Business valuation goes beyond simple mathematics, but to get some idea of what your business might be worth, consider the three methods below.
Your landscape contracting business is likely your largest asset, so it's normal to want to know what it’s worth. The problem is: some people might consider business valuation a subjective science.
The science part is what people go to school to learn: you can get an MBA or a degree in finance, or you can learn the theory behind business valuation and earn professional credentials as a business valuation professional.
The subjective part is that every buyer's circumstances are different, and two buyers could see the same set of company financials and offer vastly different amounts to buy the business.
This article provides the basic science and math behind the most common business valuation techniques, but keep in mind that there will always be outliers that fall outside of these frameworks. These are strategic sales, where a business is valued based on what it is worth in the acquirer's hands.
Strategic acquisitions, however, are the rarest type of acquisition, so use the three methods below to determine a realistic value for your landscape contracting company.
The most basic way to value a business is to consider the value of its hard assets minus its debts. A landscaping company will likely own trucks, equipment, trailers, etc. These hard assets have value, which can be calculated by estimating the resale value of your equipment.
But this valuation method often results in the lowest value for your company because it assumes your company does not have any "Good Will." In accountant speak, "Good Will" has nothing to do with how much people like your company; Good Will is defined as the difference between your company's market value (what someone is willing to pay for it) and the value of your net assets (assets minus debts).
Typically, companies have at least some Good Will, so in most cases you get a higher valuation by using one of the other two methods described below.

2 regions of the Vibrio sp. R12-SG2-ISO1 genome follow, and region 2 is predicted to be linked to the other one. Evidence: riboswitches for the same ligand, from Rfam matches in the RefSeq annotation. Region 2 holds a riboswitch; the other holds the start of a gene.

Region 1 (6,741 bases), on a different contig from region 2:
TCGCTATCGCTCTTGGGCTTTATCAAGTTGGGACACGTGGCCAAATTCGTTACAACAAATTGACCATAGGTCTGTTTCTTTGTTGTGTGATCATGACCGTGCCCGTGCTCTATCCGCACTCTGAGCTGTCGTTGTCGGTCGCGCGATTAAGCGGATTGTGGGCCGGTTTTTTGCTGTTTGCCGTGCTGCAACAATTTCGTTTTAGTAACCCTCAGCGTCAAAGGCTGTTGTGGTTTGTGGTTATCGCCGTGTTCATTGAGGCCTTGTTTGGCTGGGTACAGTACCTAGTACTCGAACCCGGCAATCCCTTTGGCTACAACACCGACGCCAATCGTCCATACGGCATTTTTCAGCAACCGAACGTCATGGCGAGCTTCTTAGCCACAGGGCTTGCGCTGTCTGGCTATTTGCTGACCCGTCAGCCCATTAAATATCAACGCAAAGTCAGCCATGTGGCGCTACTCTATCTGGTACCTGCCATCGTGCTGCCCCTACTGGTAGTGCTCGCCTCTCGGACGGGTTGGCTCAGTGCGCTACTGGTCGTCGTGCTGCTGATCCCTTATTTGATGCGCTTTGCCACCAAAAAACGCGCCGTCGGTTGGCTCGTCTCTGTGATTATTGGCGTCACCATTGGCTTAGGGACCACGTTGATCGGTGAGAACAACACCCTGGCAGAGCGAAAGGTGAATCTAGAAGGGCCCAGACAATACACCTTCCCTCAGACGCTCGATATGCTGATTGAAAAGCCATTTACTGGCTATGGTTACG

Discounted Cash Flow Valuation
In this method, the acquirer is estimating what your future stream of cash flow is worth to them today.
They start by trying to figure out how much profit you expect to make in the next few years. The more stable and predictable your cash flow is, the more years of future cash they will consider.
Once the buyer has an estimate of how much profit you're likely to make in the foreseeable future, and what your business will be worth when they want to sell it in the future, the buyer will apply a "discount rate" that takes into consideration the time value of money. The discount rate is determined by the acquirer's cost of capital and how risky they perceive your business to be.
Rather than getting hung up on the math behind the discounted cash flow valuation technique, it's better to understand the drivers of your value when you use this method. They include:
- How much profit your business is expected to make in the future
- How reliable those estimates are
Note that business valuation techniques are either/or and not a combination. For example, if you are using the Discounted Cash Flow method, the hard assets of the company are assumed to be integral to the generation of the profit the acquirer is buying so they’re not included in the calculation of your company's value.
A money-losing landscape company sitting on a $500,000 piece of land is going to be better off using the Asset-Based Valuation method. A professional services firm that expects to earn $500,000 in profit next year, but has little in the way of hard assets, will garner a higher valuation using the Discounted Cash Flow method or the Comparables technique described below.
Another common valuation technique is to look at the value of comparable companies that have sold recently or for whom their value is public.
For example, accounting firms typically trade at one times gross recurring fees. Home and office security companies trade at about two times monitoring revenue, and most security company owners know the Comparables technique because they are often getting approached to sell by private equity firms rolling up small security firms.
The problem with using the Comparables method is that it often leads owners to make an apples-to-bananas comparison. For example, a small landscape company might think that because GE is trading for 20 times last year's earnings on the New York Stock Exchange they too are worth 20 times last year's profit.
Small landscape companies are deeply discounted when compared to Fortune 500 businesses, so comparing your company with a Fortune 500 giant will typically lead to disappointment.
Finally, the worst part about selling your business is that you don't get to decide which methodology the acquirer chooses. An acquirer will do the math on what your business is worth to them behind closed doors. They may decide your business is rare and a strategic acquisition. But in most cases, an acquirer will use one of the three techniques described here to come up with an offer to buy your business.
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